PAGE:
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1 - 1 of 1 results for: PSYCH 176: Biology, Culture and Family in Early Development

PSYCH 176: Biology, Culture and Family in Early Development (HUMBIO 147)

Early childhood is a time of both enormous promise and vulnerability. Parents differ widely in their practices and beliefs about their role in enabling children to avoid risk and to achieve their potential for a healthy and productive life in the particular physical, social and cultural contexts of the communities and societies in which they live. In this seminar we will evaluate evidence from the biological and social sciences showing how experiences in infancy have profound and enduring effects on early brain architecture, with consequences for later language, cognitive, and socio- emotional development in childhood and adulthood. We will also consider the challenges of designing more effective social policies and programs to provide support for families in diverse socioeconomic and cultural contexts, who all want to help their children thrive. A community-service learning option, working with children as a reading tutor, is included for students taking this class for 4-units. Enrollment is limited and consent of instructor is required. Please send a brief statement of your interests, goals, and academic preparation relevant to the themes of this class to Prof. Fernald (afernald@stanford.edu). Pre-requisites: Psych 01 and Psych 60, or Human Biology 3B.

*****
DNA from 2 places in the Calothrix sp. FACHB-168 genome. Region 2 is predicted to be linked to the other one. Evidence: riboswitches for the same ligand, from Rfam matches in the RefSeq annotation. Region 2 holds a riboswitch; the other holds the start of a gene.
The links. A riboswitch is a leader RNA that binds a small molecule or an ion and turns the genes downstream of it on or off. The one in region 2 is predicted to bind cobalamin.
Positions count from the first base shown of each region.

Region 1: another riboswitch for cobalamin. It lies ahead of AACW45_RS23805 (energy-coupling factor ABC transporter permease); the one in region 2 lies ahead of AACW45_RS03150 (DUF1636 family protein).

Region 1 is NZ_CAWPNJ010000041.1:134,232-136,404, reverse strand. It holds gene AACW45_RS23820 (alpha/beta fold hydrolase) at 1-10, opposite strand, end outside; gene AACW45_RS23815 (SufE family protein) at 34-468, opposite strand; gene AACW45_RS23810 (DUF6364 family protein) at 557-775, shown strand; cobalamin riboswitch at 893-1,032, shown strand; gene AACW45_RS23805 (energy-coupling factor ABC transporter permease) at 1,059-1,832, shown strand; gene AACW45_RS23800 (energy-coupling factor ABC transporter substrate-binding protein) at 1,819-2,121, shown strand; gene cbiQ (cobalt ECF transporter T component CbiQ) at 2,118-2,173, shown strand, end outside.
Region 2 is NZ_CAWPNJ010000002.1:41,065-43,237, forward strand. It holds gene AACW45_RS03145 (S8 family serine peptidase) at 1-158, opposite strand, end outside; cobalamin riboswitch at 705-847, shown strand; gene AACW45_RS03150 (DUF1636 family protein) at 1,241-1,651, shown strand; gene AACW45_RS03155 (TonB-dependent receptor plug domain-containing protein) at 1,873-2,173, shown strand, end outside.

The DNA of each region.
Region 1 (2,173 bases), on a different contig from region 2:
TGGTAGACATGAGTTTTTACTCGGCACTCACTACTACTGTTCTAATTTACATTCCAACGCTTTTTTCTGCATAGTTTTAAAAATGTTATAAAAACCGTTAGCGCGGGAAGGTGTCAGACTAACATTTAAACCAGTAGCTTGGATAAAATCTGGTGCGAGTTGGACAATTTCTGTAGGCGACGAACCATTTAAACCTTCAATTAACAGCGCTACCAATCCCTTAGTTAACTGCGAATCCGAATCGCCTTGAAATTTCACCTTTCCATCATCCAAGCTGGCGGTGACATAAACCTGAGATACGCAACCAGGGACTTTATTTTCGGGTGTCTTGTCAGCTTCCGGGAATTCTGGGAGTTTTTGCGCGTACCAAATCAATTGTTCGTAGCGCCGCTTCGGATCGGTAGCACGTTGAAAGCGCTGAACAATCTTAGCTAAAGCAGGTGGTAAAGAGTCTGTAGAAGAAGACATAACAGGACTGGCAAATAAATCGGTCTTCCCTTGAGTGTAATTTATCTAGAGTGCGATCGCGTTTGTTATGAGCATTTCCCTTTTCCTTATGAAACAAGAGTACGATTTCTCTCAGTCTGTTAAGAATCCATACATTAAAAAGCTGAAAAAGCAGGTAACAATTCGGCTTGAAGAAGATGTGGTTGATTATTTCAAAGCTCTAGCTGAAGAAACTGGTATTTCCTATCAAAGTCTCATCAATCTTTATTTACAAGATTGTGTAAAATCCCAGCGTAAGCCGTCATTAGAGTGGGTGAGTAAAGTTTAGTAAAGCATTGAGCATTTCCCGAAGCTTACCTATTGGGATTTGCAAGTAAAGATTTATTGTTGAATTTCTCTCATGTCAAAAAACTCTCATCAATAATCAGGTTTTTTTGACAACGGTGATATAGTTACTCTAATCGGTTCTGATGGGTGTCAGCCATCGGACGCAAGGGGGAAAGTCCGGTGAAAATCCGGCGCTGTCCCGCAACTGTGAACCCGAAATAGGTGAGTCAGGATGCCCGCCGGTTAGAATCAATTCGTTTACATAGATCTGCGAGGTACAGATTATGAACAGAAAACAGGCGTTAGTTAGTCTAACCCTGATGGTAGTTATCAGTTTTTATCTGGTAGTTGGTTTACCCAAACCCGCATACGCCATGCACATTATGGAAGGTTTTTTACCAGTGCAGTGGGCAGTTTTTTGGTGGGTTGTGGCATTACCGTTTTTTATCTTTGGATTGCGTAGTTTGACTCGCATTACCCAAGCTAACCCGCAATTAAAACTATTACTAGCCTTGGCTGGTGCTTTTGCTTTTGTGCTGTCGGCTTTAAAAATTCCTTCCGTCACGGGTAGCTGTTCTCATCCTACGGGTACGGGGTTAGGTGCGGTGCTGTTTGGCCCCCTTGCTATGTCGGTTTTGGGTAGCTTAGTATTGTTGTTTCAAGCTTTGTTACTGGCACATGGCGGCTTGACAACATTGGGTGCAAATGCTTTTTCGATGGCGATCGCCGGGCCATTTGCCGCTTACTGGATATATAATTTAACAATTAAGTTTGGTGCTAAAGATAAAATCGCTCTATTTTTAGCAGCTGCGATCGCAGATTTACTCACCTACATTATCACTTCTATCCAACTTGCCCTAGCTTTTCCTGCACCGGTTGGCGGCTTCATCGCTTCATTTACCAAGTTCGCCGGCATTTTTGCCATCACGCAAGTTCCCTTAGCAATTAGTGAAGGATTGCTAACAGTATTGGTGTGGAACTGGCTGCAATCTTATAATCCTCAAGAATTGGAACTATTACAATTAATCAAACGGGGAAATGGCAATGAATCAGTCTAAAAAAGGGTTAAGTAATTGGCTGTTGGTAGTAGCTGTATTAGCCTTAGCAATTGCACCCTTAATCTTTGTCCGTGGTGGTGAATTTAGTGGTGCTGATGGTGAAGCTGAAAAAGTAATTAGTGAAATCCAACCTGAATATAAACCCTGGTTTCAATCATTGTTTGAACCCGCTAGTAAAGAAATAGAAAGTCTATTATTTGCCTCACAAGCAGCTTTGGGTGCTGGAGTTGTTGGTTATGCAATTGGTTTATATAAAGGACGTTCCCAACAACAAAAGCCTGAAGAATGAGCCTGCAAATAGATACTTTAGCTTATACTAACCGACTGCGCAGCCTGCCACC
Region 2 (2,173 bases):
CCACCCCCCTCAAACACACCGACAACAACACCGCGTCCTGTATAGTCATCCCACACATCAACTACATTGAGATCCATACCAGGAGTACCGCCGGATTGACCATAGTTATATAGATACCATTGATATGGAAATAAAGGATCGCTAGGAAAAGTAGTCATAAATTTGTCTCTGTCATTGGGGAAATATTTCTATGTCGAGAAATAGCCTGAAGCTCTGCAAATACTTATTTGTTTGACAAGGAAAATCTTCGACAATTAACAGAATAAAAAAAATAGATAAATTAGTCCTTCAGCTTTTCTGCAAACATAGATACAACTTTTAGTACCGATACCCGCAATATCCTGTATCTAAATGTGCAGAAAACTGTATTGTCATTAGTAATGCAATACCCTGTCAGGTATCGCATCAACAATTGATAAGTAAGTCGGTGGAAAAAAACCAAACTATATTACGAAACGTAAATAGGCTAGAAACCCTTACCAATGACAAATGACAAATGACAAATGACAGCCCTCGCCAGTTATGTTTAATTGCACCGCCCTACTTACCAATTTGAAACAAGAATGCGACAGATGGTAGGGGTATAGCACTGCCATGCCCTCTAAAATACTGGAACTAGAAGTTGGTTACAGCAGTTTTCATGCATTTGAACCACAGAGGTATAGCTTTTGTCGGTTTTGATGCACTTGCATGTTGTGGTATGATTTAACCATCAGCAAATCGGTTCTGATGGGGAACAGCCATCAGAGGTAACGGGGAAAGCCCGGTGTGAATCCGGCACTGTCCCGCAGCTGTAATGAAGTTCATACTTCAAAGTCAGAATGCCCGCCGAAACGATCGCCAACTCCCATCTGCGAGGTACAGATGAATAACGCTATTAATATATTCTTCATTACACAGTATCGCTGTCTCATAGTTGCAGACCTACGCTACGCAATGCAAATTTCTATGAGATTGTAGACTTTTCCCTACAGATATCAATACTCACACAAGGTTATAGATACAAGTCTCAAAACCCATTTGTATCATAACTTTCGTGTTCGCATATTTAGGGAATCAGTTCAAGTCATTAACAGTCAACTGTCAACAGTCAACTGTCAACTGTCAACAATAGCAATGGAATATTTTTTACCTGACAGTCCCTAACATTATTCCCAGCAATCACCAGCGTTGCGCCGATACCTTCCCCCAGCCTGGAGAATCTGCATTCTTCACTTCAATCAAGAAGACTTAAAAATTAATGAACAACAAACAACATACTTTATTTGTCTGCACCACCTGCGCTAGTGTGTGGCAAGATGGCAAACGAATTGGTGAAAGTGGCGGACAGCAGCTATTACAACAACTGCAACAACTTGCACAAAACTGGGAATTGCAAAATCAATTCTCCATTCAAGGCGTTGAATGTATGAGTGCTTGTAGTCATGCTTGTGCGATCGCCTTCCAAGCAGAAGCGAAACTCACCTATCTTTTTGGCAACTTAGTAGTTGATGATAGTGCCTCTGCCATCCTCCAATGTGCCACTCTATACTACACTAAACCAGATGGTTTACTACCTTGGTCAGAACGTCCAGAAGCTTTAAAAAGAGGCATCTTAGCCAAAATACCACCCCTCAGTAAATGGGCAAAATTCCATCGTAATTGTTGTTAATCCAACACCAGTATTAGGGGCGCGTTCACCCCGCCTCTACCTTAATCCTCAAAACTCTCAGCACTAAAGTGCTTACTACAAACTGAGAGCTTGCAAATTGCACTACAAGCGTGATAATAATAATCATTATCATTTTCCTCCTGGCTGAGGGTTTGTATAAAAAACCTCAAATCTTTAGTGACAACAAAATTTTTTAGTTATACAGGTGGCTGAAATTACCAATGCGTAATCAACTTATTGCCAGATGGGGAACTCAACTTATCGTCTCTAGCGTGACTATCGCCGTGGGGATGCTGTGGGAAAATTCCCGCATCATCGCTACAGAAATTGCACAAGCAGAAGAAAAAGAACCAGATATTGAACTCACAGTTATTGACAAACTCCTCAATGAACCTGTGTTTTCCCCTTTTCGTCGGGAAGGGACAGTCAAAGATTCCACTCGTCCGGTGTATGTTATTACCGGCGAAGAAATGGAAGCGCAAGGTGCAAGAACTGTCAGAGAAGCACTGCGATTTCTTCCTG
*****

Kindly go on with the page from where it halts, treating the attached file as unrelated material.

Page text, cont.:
Terms: Win | Units: 3-4
Instructors: Fernald, A. (PI)
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